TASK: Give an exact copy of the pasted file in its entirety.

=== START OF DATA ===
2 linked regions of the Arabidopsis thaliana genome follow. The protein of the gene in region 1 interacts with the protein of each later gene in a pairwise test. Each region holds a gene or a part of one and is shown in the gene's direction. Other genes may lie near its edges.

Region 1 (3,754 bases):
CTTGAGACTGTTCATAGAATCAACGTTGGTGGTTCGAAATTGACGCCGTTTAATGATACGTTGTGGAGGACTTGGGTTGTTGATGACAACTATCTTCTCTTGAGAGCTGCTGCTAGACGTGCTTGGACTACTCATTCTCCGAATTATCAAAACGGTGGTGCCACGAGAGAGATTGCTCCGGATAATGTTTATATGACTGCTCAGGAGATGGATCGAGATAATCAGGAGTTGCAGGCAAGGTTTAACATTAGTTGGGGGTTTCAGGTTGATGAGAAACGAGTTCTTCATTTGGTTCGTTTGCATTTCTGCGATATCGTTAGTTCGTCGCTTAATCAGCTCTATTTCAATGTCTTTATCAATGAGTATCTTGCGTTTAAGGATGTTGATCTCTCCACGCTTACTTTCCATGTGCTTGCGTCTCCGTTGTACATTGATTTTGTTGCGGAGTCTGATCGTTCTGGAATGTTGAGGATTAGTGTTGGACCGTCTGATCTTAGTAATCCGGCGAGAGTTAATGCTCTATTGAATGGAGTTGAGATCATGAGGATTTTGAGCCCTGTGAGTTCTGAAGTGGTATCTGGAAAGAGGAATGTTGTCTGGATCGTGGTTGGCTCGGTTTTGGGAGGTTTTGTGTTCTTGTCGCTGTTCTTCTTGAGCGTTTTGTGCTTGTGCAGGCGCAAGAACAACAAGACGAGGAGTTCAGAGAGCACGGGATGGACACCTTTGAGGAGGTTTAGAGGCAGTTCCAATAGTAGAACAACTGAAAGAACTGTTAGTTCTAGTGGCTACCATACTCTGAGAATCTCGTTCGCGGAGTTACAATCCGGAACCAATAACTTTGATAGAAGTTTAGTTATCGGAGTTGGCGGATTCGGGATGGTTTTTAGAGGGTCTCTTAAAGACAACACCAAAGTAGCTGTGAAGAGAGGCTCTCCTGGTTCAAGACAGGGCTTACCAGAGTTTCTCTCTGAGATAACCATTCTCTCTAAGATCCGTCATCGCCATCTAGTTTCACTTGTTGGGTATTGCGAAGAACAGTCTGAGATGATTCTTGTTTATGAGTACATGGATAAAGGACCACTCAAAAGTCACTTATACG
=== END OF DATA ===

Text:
2 linked regions of the Arabidopsis thaliana genome follow. The protein of the gene in region 1 interacts with the protein of each later gene in a pairwise test. Each region holds a gene or a part of one and is shown in the gene's direction. Other genes may lie near its edges.

Region 1 (3,754 bases):
CTTGAGACTGTTCATAGAATCAACGTTGGTGGTTCGAAATTGACGCCGTTTAATGATACGTTGTGGAGGACTTGGGTTGTTGATGACAACTATCTTCTCTTGAGAGCTGCTGCTAGACGTGCTTGGACTACTCATTCTCCGAATTATCAAAACGGTGGTGCCACGAGAGAGATTGCTCCGGATAATGTTTATATGACTGCTCAGGAGATGGATCGAGATAATCAGGAGTTGCAGGCAAGGTTTAACATTAGTTGGGGGTTTCAGGTTGATGAGAAACGAGTTCTTCATTTGGTTCGTTTGCATTTCTGCGATATCGTTAGTTCGTCGCTTAATCAGCTCTATTTCAATGTCTTTATCAATGAGTATCTTGCGTTTAAGGATGTTGATCTCTCCACGCTTACTTTCCATGTGCTTGCGTCTCCGTTGTACATTGATTTTGTTGCGGAGTCTGATCGTTCTGGAATGTTGAGGATTAGTGTTGGACCGTCTGATCTTAGTAATCCGGCGAGAGTTAATGCTCTATTGAATGGAGTTGAGATCATGAGGATTTTGAGCCCTGTGAGTTCTGAAGTGGTATCTGGAAAGAGGAATGTTGTCTGGATCGTGGTTGGCTCGGTTTTGGGAGGTTTTGTGTTCTTGTCGCTGTTCTTCTTGAGCGTTTTGTGCTTGTGCAGGCGCAAGAACAACAAGACGAGGAGTTCAGAGAGCACGGGATGGACACCTTTGAGGAGGTTTAGAGGCAGTTCCAATAGTAGAACAACTGAAAGAACTGTTAGTTCTAGTGGCTACCATACTCTGAGAATCTCGTTCGCGGAGTTACAATCCGGAACCAATAACTTTGATAGAAGTTTAGTTATCGGAGTTGGCGGATTCGGGATGGTTTTTAGAGGGTCTCTTAAAGACAACACCAAAGTAGCTGTGAAGAGAGGCTCTCCTGGTTCAAGACAGGGCTTACCAGAGTTTCTCTCTGAGATAACCATTCTCTCTAAGATCCGTCATCGCCATCTAGTTTCACTTGTTGGGTATTGCGAAGAACAGTCTGAGATGATTCTTGTTTATGAGTACATGGATAAAGGACCACTCAAAAGTCACTTATACG